- With planning there are a lot of ‘unknowns’ – for example you don’t know what you’re having for dinner in three weeks’ time. The trick with your goals is to adapt, and adjust as you learn things, so if you planned to get promoted in your job in six months’ time, but your company has just listed a new opening, you probably want to take the opportunity! You can pick up on a lot of changes to your circumstances when reflecting.
The final bit with your plan is to take the first action that you said that you were going to do! Get going don’t procrastinate by throwing yourself into too much paperwork!
Step five: Set a review schedule and keep accountable
The final step is to agree a review schedule so you keep accountable. Try the following:
Daily Review: it’s purpose is for you to review everything you need to do in your life. Therefore this thinking looks at how you fit your goals around your job, your family, household chores etc. I often use this time to identify gaps where I can fit in 30 minutes of deep work in a demanding schedule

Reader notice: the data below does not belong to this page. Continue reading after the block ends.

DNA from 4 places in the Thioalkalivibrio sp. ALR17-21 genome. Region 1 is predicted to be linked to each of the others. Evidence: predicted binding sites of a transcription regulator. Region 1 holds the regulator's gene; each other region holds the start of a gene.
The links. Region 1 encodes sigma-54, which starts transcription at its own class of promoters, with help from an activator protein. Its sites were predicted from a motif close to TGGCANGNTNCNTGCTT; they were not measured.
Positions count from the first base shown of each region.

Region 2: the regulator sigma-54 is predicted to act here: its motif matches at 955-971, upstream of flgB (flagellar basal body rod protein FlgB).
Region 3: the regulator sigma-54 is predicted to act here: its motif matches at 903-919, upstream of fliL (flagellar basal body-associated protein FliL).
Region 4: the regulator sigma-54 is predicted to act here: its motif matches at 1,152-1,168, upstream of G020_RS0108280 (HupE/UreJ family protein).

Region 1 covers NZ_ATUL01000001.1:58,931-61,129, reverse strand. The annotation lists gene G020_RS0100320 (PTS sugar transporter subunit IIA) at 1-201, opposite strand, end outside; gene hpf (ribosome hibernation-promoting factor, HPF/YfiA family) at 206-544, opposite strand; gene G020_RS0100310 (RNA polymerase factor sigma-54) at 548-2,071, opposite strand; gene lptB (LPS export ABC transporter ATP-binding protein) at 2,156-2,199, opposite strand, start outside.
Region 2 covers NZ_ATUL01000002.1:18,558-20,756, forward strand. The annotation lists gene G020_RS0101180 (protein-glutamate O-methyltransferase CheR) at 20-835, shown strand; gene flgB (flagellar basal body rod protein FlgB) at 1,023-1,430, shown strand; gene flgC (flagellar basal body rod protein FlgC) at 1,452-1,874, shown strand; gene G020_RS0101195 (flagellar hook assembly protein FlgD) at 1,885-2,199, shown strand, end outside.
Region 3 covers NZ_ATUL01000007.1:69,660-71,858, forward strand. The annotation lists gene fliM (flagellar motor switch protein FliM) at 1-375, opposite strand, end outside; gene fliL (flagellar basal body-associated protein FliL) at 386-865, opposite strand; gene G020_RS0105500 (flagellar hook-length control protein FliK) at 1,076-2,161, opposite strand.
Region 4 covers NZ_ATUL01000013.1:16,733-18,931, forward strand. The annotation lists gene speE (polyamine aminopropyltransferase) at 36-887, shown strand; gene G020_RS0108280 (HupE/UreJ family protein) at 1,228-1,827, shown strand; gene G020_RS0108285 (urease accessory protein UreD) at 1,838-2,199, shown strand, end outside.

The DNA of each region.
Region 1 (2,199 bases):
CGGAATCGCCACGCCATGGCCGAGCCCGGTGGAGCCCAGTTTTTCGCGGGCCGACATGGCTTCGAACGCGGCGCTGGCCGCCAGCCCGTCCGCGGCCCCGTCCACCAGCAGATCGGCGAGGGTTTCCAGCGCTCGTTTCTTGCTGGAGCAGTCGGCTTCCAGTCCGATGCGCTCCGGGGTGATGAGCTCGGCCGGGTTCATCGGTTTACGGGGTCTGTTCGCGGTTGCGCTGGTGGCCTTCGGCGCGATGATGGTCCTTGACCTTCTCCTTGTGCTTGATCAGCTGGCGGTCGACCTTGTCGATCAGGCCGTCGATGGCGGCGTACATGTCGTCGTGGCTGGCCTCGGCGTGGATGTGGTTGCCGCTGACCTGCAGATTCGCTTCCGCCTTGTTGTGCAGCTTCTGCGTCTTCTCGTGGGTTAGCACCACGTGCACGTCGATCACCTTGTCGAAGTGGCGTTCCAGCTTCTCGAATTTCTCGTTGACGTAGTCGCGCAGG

Weekly Review: this looks at the progress you’ve made this week and asks the difficult questions. Have you been spending hours that could be spent on your goals, or on timewasters like watching TV and social media? Use this session to look at what you’ve actually achieved. If you’ve not done so well figure out what went wrong and ask how you’d do it differently.
Quarterly Review: bring out the paper listing your SMART goals and review what progress you’ve made towards achieving them. Celebrate your successes, make changes, and if you’ve got gaps where you’ve achieved goals (or decided to give up because you realised the goal didn’t matter that much to you), then pull more new goals from the list to work on!
Tip: Keep asking those difficult questions – when you get these problems out on the table you can examine them and start on working on them until you find a solution.
For more guidance on reflection, I fully recommend Stephen Covey’s The 7 Habits of Highly Successful People, particularly the chapter around ‘Sharpening the Saw’ – this introduces the quadrant theory which is a simple concept to manage your time more effectively, so you spend more time on productive stuff and less on time wasters, and also recommends a system to spend time each day reflecting on what you need to do, and what you have done.